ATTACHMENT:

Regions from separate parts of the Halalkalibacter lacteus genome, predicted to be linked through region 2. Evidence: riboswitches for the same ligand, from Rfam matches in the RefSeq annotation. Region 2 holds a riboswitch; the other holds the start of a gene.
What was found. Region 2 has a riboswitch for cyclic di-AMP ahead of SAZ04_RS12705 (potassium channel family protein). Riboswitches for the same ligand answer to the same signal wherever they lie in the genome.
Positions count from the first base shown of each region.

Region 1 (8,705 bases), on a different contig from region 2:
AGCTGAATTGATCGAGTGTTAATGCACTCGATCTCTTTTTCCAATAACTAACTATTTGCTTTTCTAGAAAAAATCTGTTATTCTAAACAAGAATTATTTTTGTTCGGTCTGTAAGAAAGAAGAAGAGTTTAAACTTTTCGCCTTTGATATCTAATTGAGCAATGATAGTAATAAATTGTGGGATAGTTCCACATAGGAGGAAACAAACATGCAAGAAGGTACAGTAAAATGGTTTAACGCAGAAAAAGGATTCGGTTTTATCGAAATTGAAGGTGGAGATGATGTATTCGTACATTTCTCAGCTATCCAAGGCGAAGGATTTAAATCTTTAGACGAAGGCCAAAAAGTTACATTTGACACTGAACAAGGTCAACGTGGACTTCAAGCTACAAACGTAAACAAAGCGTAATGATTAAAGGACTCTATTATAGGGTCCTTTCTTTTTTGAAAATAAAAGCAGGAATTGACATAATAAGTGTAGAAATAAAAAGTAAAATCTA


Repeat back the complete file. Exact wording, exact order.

Regions from separate parts of the Halalkalibacter lacteus genome, predicted to be linked through region 2. Evidence: riboswitches for the same ligand, from Rfam matches in the RefSeq annotation. Region 2 holds a riboswitch; the other holds the start of a gene.
What was found. Region 2 has a riboswitch for cyclic di-AMP ahead of SAZ04_RS12705 (potassium channel family protein). Riboswitches for the same ligand answer to the same signal wherever they lie in the genome.
Positions count from the first base shown of each region.

Region 1 (8,705 bases), on a different contig from region 2:
AGCTGAATTGATCGAGTGTTAATGCACTCGATCTCTTTTTCCAATAACTAACTATTTGCTTTTCTAGAAAAAATCTGTTATTCTAAACAAGAATTATTTTTGTTCGGTCTGTAAGAAAGAAGAAGAGTTTAAACTTTTCGCCTTTGATATCTAATTGAGCAATGATAGTAATAAATTGTGGGATAGTTCCACATAGGAGGAAACAAACATGCAAGAAGGTACAGTAAAATGGTTTAACGCAGAAAAAGGATTCGGTTTTATCGAAATTGAAGGTGGAGATGATGTATTCGTACATTTCTCAGCTATCCAAGGCGAAGGATTTAAATCTTTAGACGAAGGCCAAAAAGTTACATTTGACACTGAACAAGGTCAACGTGGACTTCAAGCTACAAACGTAAACAAAGCGTAATGATTAAAGGACTCTATTATAGGGTCCTTTCTTTTTTGAAAATAAAAGCAGGAATTGACATAATAAGTGTAGAAATAAAAAGTAAAATCTA